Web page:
Amanda Patchin is an instructor at The Ambrose School, where she teaches Medieval History, Literature, and Philosophy to high school juniors. She reads a bit more than average and loves nothing more than conversation about a good book. Her love of the written word occasionally produces a poem or an article and her love of food often produces dinner.
One cannot really have a book about conversation alone. Conversation is so much a fruit of individual persons and their relationship to one another, that a book about that fruit must be one about how to become a deeper, better, more complex and interesting person.
Attunement, attachment, engagement, and identification are all absolutely necessary for properly considering artworks of all kinds. However, I struggle to identify the application of Felski's argument. Perhaps it is because, as a high school teacher in a classical school, I feel free to assert, identify, and argue without invoking a French theorist to support me.
If such substitution and exchange were genuinely possible, would we agree with Lewis that no gift was more gladly given? Would we too readily assume we could bear another’s burden and so sink ourselves under more than we could carry? Or, would our burdens be lightened by such sharing?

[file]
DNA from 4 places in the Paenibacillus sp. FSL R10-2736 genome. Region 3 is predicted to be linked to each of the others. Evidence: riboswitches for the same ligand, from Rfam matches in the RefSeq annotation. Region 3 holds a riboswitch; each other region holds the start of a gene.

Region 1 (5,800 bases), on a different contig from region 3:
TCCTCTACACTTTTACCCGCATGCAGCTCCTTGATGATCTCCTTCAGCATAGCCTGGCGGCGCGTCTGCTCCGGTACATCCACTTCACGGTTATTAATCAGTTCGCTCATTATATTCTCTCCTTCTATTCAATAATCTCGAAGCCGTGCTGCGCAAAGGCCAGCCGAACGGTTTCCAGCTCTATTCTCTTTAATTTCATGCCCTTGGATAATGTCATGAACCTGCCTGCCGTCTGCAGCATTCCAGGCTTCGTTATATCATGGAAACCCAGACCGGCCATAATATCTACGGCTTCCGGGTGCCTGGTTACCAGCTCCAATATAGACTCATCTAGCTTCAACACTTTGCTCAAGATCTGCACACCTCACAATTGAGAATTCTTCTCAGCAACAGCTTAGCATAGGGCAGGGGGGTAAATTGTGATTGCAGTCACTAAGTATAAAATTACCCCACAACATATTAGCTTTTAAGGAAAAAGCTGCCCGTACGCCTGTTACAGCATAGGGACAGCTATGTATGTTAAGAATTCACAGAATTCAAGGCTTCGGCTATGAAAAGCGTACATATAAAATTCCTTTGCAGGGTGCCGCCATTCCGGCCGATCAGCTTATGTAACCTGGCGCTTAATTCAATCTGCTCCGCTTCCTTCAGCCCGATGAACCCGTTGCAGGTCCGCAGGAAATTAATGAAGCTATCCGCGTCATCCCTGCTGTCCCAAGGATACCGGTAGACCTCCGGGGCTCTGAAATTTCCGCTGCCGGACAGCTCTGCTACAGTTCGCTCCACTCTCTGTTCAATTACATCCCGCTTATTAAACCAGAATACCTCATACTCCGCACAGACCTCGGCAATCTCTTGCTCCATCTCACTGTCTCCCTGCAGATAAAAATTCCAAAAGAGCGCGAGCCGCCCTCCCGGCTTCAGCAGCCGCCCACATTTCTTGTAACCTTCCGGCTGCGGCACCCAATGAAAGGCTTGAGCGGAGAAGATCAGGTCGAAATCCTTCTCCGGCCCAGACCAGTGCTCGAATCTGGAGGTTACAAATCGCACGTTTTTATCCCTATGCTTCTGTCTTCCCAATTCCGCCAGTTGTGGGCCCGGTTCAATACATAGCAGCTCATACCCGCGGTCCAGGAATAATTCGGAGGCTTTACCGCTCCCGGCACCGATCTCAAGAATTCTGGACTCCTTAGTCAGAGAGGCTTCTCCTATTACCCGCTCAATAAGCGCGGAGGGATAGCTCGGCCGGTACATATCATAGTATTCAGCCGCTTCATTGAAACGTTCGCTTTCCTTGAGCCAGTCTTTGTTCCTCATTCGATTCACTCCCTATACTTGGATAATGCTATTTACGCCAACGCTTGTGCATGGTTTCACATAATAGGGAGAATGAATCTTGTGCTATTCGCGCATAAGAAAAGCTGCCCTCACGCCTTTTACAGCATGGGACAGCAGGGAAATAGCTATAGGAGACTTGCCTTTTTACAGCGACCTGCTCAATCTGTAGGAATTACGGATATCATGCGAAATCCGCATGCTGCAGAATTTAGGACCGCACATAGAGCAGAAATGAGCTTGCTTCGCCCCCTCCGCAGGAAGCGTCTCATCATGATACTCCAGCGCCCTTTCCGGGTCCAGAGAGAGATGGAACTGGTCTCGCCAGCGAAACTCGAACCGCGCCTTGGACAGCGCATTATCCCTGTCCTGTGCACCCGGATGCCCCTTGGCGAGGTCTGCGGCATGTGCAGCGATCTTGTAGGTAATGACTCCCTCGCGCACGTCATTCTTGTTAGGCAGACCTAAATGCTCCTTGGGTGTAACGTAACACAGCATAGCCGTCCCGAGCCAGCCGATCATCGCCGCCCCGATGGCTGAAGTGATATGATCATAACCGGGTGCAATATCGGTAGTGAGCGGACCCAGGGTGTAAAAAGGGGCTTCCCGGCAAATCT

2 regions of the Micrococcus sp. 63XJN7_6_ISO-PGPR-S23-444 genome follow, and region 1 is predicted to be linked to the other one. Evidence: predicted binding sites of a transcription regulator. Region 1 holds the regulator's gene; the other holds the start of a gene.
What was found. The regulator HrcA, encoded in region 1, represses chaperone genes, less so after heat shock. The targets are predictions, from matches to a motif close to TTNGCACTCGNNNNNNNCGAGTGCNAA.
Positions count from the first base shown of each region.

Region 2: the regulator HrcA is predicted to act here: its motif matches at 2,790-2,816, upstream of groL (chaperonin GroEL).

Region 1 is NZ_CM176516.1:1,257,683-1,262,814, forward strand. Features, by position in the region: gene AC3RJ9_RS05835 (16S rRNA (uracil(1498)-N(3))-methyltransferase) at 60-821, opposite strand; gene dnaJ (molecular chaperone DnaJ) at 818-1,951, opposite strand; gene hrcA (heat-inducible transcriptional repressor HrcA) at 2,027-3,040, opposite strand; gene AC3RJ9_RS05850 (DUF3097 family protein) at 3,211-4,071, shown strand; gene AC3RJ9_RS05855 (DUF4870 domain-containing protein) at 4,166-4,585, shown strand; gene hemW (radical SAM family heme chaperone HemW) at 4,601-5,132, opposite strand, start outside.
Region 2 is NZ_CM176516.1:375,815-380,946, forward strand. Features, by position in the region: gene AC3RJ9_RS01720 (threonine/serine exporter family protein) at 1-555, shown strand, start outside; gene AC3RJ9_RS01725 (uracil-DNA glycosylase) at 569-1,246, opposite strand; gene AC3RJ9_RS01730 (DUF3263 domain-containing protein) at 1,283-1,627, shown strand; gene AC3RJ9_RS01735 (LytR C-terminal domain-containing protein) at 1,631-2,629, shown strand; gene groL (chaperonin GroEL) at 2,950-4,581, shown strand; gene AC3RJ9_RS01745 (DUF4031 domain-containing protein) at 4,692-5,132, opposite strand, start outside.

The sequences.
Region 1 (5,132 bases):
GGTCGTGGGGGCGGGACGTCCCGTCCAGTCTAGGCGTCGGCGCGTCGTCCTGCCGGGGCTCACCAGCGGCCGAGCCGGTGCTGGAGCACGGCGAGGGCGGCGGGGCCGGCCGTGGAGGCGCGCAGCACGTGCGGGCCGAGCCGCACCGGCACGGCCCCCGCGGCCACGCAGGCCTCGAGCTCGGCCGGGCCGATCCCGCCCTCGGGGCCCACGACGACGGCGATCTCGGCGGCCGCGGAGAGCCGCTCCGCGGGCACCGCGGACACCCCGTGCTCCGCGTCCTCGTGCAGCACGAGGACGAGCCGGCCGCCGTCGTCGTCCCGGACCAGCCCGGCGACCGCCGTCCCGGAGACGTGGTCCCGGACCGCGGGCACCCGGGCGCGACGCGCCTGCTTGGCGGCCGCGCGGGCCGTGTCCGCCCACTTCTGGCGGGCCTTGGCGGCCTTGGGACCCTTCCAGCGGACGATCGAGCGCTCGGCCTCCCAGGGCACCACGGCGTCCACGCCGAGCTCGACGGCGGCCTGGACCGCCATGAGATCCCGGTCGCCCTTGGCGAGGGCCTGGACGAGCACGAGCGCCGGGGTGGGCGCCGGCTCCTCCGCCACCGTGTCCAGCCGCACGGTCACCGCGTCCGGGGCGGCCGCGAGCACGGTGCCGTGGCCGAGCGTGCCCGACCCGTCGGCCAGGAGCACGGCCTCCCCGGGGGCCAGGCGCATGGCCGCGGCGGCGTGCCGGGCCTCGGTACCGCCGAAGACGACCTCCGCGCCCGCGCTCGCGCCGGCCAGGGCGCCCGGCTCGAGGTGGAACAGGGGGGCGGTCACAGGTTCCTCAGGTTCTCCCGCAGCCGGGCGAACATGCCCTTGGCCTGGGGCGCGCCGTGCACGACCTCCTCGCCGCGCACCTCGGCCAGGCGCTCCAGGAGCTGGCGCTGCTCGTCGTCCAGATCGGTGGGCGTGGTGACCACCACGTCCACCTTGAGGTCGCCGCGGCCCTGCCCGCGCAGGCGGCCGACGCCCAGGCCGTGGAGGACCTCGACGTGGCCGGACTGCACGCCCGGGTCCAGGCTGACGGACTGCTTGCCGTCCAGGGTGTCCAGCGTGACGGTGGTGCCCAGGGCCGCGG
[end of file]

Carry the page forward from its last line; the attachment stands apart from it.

Simard concludes that all of the natural world is interconnected and her conclusion is particularly poignant as she points out that the hard-won insight of her decades of research is nothing more than a “scientific” stamp of approval on the wisdom of both ancient indigenous practices and 19th and early 20th century logging and harvesting practices.
The enduring value of adding Jane Austen to my disciplines was not beholden to my expectation of enjoyment from a happy wedding nor was it dependent on my recognition that vice and virtue are at war in me and in the world. She won me by shaping a vision of joy built on virtue and a corresponding vision—gently elided in her prose—of the despair of vice.
If human beings flourish from their inner core rather than in the realm of impact and results, then the inner work of learning is fundamental to human happiness, as far from pointless wheel spinning as are the forms of tenderness we owe our children or grandchildren.
If I can value the inner lives and the outer well-being of animals and plants and rocks and stars, because I can see the inherent beauty and goodness that something simply is, then I can be trusted with believing myself of higher status than animals.